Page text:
The Etymologies of February and Lent

February is all about preparing for the coming spring. From Groundhog Day to Lent, the focus of this short month is readying ourselves for the glory of springtime (or at least reminding ourselves that it is coming so we can get through the month). A look at the etymology behind all things February confirms that this is an age-old tradition.

February is based in the Latin word februa which means “purification rites.” Its Roman name, Februarius Mensis, literally means “month of purification” and in Ancient Rome, purification rituals took place each year in February. The month was named for the festival of cleansing and sacrifices devoted to Februus, the god of purification. In English, February came to replace the Old English word salmonad or “mud month.”

The “month of purification” is an appropriate time for another February occurrence, the beginning of the Christian observance of Lent. A time of fasting, self-denial, prayer, and repentance, Lent is observed over the 40 days between Ash Wednesday and the beginning of the Easter feast. The Gospels tell the story of the 40 days Jesus fasted in the desert, resisting temptations from Satan and preparing to begin his life of public ministry. In commemoration, Christians prepare themselves for the coming Easter by fasting or abstaining from certain luxuries or foods.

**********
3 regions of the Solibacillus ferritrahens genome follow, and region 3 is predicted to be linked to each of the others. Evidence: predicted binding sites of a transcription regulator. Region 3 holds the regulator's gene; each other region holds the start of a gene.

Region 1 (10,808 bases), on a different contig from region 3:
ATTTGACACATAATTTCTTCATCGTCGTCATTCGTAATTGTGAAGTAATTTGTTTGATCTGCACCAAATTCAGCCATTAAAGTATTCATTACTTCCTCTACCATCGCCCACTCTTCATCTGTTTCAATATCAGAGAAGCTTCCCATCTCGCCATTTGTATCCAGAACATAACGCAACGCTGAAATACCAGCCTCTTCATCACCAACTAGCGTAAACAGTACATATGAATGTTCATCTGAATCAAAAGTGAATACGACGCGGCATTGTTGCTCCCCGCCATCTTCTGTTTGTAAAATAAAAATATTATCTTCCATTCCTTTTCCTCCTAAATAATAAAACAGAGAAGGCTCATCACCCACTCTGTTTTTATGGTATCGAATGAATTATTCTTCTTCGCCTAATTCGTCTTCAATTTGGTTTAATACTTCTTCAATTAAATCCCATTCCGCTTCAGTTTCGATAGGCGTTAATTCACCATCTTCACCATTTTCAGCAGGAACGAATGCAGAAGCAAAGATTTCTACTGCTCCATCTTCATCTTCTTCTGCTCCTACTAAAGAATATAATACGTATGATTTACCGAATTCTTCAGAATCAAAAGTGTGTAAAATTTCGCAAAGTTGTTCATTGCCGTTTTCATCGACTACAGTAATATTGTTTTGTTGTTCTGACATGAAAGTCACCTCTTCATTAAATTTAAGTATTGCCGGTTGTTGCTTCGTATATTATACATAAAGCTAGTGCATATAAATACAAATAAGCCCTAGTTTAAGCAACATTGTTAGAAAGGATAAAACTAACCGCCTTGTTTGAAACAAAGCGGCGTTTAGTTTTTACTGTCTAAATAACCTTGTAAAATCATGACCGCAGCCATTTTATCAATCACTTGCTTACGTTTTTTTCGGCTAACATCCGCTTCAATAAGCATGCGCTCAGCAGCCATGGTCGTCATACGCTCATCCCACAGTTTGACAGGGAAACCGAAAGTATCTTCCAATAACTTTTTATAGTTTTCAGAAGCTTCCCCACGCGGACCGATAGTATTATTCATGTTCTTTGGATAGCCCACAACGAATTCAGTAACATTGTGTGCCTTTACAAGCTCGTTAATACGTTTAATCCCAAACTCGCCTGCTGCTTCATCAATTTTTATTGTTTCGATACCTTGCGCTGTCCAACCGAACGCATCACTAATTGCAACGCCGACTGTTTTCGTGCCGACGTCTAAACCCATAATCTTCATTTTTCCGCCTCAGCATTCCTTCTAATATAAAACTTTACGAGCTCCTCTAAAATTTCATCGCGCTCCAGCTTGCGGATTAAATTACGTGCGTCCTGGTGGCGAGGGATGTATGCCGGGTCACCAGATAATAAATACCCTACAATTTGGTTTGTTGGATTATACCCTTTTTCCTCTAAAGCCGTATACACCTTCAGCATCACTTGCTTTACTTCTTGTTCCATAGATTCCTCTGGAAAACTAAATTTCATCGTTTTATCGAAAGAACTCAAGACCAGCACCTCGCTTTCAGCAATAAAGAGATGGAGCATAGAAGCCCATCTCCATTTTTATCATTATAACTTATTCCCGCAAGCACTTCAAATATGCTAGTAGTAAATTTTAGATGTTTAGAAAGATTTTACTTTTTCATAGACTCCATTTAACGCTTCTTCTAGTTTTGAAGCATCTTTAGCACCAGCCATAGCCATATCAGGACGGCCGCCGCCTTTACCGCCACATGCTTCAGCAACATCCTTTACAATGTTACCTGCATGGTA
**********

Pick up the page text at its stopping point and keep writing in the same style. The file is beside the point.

The Latin term for Lent (quadragesima) is based on the word for the number 40, or quadraginta. This root is still apparent in contemporary Romance languages such as Spanish (Cuaresma), French (Carême), and Italian (Quaresima). Interestingly, in Slavic languages the name is based in the Lenten tradition of fasting and abstinence. In the Czech Republic, Lent is Pust, which can be literally translated as either “fasting” or “Lent.”

When the Latin mass was translated into the English vernacular, Quadragesima became Lent, a name with etymological roots that emphasize the coming of spring. It’s based in the Germanic langa-tinez or “long days,” a reference to the increasing daylight that accompanies the coming of spring in the Northern Hemisphere. In fact, the current word for the season of spring is lenz in German and lente in Dutch.

Photograph by Anna Spiro

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